The fish I was referring to on the aforementioned day in question was a blue rockfish, not a bluefish. I can only wish we had the Atlantic's battling bluefish here on the Pacific coast, but alas, we do not.

Fish are referred to by four different name classifications: Scientific names, official common names, vernacular names and market names. Grab an aspirin; it's gonna get worse.

The most precise name, of course, is the scientific name. It begins with fish's genus and then is followed by the name of the species. For instance, Sebastes mystinus is the scientific name for a blue rockfish. Whenever you say andquot;Sebastes mystinusandquot; to anyone in the world, they should know exactly which fish you're referring to.

andquot;Blue rockfishandquot; is its official common name and is the second most precise definition. There is only one official common name that is designated to a fish by the American Fisheries Society.

If everyone referred to fish by its scientific or official common name, everything would be all hunky dory. But there is also a vernacular name, or more commonly, vernacular names. This is where you begin to open Pandora's Box.

For instance, let's look at the most commonly caught bottomfish near Brookings. Most people will tell you it is a black rockfish, and they would be right. That's the official common name, with its scientific name being Sebastes melanops.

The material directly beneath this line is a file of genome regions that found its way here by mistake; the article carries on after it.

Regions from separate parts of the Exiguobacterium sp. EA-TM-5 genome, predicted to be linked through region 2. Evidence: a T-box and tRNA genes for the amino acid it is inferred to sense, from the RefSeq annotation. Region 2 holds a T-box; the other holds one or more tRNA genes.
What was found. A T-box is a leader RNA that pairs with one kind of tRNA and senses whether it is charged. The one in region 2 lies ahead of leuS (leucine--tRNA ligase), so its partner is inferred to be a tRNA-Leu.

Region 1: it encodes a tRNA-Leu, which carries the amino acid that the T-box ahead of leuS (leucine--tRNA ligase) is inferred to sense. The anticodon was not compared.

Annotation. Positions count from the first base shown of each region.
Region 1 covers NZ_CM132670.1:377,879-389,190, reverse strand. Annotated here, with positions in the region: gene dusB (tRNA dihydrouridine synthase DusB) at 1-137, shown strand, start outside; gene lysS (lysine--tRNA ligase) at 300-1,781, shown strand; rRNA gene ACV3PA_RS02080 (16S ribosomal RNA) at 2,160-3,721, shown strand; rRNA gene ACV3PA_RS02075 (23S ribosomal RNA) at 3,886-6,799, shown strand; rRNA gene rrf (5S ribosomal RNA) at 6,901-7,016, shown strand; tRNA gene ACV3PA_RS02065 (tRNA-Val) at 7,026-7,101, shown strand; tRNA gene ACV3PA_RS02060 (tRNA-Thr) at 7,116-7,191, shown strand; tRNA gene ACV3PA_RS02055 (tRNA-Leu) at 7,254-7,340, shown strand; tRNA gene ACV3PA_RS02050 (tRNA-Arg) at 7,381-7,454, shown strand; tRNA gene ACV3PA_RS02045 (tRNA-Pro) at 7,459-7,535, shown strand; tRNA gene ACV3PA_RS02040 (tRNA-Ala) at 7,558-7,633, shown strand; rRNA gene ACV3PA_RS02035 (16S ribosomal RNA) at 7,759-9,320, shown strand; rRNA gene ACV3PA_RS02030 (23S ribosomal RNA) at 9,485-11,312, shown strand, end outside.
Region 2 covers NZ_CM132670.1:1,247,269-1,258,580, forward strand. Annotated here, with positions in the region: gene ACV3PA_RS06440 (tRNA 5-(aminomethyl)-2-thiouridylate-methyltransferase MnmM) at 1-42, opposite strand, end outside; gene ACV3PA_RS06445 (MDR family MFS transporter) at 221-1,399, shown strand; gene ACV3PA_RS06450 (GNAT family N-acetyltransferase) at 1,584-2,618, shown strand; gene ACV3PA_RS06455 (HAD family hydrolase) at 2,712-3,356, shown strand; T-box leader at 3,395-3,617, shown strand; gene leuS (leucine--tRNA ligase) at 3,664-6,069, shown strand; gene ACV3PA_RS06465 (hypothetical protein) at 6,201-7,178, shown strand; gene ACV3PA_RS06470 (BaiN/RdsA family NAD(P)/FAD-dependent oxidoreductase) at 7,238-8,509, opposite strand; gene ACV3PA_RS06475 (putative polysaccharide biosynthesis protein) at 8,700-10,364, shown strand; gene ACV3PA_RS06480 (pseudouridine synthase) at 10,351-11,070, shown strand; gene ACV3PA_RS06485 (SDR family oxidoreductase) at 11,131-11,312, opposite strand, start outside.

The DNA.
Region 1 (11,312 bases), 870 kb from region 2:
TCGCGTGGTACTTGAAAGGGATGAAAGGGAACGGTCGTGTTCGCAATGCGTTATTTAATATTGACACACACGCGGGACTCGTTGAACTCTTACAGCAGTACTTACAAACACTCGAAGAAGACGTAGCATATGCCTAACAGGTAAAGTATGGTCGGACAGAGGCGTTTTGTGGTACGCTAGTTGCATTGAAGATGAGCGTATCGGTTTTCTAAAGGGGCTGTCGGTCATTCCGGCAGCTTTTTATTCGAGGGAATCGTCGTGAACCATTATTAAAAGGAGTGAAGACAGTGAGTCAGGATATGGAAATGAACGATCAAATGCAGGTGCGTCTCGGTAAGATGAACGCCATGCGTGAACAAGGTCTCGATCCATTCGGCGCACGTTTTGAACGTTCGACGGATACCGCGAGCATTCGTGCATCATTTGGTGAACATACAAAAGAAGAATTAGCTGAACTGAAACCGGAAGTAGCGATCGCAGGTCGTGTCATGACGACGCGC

Vernacular names can really throw you into a tizzy, not only if you're an out-of-stater, but also if you're one of the local yokels. Around these parts, a black rockfish is referred to as a black snapper or just a plain ol' snapper.

Now, the only true snappers are native to the Gulf of Mexico. But would a person be incorrect calling a black rockfish a black snapper? Well, I'm not going to be the one to correct them, especially if they were a foot taller than me and were carrying a headache-stick in one hand.

People in the state of Washington often call the same fish a black bass, a sea bass or just a bass. It is also called Priestfish in other regions because of its black-cloaked appearance, with the white throat denoting the collar.

So what have we learned from this academic lesion in fish taxonomy? Well, first of all, a black rockfish is definitely not a snapper and it sure as heck ain't no sea bass either. And the only confession I ever made to a black rockfish was in the form of a four-letter expletive I blurted out when it stuck me with one of its dorsal spines.

The market name for a black rockfish is simply andquot;rockfishandquot;, because it belongs to the family of rockfishes. Now that's the way you will see it andquot;marketedandquot; in most fish markets and restaurants. But not always.

The worst example of vernacular names belongs to fish we simply know as andquot;codandquot;. I just looked andquot;codandquot; up and received over 145 different scientific names.

I would love to continue with this repertoire rendezvous if it wasn't for the fact that it's giving me a splitting haddock.

Tight lines!